From David Humphreys
Gibralter Octr. 7th. 1793.
I wrote to you, under yesterday’s date, letters to be forwarded by four different conveyances, containing information that a Truce for twelve months was concluded between Portugal and Algiers; and that a Fleet of eight Algerine Cruizers had gone through the Streights into the Atlantic.
I observed in a Postscript, that I should afterwards explain by whose instrumentality the Truce was made. I have now to inform you it was effected by Mr. Logie, Consul of G. Britain at Algiers: but I am very happy to add, there are strong circumstances to induce me to believe, it was without the authority or even knowledge of his own Court—from which (I am most credibly assured) he has not received any direct official communications for fourteen months past … this was owing to his having been recalled, and a Successor appointed for that residence. By what I have learned in a confidential manner, from good authority, Mr. Logie wishes to remain at Algiers until the final negotiation between that Regency and Portugal be concluded.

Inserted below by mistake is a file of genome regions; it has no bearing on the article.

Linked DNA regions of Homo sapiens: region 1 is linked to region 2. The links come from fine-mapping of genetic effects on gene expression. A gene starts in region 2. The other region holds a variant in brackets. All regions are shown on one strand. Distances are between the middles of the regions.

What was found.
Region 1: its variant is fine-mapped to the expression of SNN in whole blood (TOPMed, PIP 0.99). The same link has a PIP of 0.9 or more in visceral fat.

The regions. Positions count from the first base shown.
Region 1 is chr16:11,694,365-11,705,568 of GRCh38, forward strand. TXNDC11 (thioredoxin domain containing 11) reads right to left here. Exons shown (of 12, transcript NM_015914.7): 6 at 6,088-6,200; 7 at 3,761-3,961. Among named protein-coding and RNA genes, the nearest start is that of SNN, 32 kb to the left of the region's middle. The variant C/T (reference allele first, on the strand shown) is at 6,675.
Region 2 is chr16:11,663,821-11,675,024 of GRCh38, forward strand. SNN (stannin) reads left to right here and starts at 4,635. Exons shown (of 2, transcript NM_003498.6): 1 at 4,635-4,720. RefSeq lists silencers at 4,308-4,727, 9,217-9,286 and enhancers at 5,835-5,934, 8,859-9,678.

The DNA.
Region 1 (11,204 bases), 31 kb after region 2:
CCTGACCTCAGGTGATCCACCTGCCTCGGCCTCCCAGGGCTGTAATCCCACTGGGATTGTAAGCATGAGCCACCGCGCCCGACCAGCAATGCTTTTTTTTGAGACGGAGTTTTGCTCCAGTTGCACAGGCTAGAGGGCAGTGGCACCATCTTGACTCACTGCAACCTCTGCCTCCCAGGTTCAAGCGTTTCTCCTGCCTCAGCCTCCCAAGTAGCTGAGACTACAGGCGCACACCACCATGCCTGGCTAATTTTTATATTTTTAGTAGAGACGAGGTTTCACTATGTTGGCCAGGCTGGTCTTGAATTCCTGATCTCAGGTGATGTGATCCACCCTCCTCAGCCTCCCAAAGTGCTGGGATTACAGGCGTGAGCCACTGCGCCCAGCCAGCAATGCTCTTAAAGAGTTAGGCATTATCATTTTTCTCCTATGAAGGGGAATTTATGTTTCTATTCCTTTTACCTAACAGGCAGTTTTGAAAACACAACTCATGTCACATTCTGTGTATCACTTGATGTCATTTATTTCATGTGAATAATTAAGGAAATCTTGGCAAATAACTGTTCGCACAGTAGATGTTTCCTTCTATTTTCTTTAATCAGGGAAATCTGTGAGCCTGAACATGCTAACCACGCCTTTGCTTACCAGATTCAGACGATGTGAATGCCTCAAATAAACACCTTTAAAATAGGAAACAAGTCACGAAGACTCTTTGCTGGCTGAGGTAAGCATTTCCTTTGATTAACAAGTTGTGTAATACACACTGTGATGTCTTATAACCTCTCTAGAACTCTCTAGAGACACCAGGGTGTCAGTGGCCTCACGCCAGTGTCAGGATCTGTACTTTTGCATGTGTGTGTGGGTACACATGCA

The strong easterly wind, called the Levanter, has prevented the Portuguese Convoy, mentioned in my late letters, from proceeding any distance up the Mediterranean. The same cause still detains the English ships with Troops on board in this harbour, tho’ a second vessel has arrived with Dispatches from Lord Hood to accelerate their departure. In consequence of this last arrival, some more Artillerists, with field Artillery, have been detached from this Garrison—and Genl. O’Hara (the Leiutenant Governor) is going to take the Chief Command at Toulon.
By yesterday’s mail we have nothing but an account of the Duke of York’s repulse with the loss of his Cannon and Baggage—and a considerable advantage gained by the Spaniards over the French near Perpignan. With sentiments of great respect & esteem I have the honour to be Sir Your most obedient & most humble Servant
P.S. I shall prosecute my former Plan of proceeding to Alicant, the moment the wind will permit.
RC (DNA: RG 59, DD); ellipsis in original; at head of text: “(No. 88.)”; at foot of text: “The Secretary of State”; endorsed by TJ as received 22 Dec. 1793 and so recorded in SJL. Tr (DNA: RG 46, 3d Cong., 1st sess.). Tr (Lb in DNA: RG 59, DD). Enclosed in addendum to Report on Morocco and Algiers, 14 Dec. 1793, Bartholomew Dandridge, Jr., to TJ, 23 Dec. 1793, and George Washington to the Senate and the House of Representatives, 23 Dec. 1793.
TJ submitted this letter to the President on 23 Dec. 1793 (Washington, Journal description begins Dorothy Twohig, ed., The Journal of the Proceedings of the President, 1793–1797, Charlottesville, 1981 description ends , 272).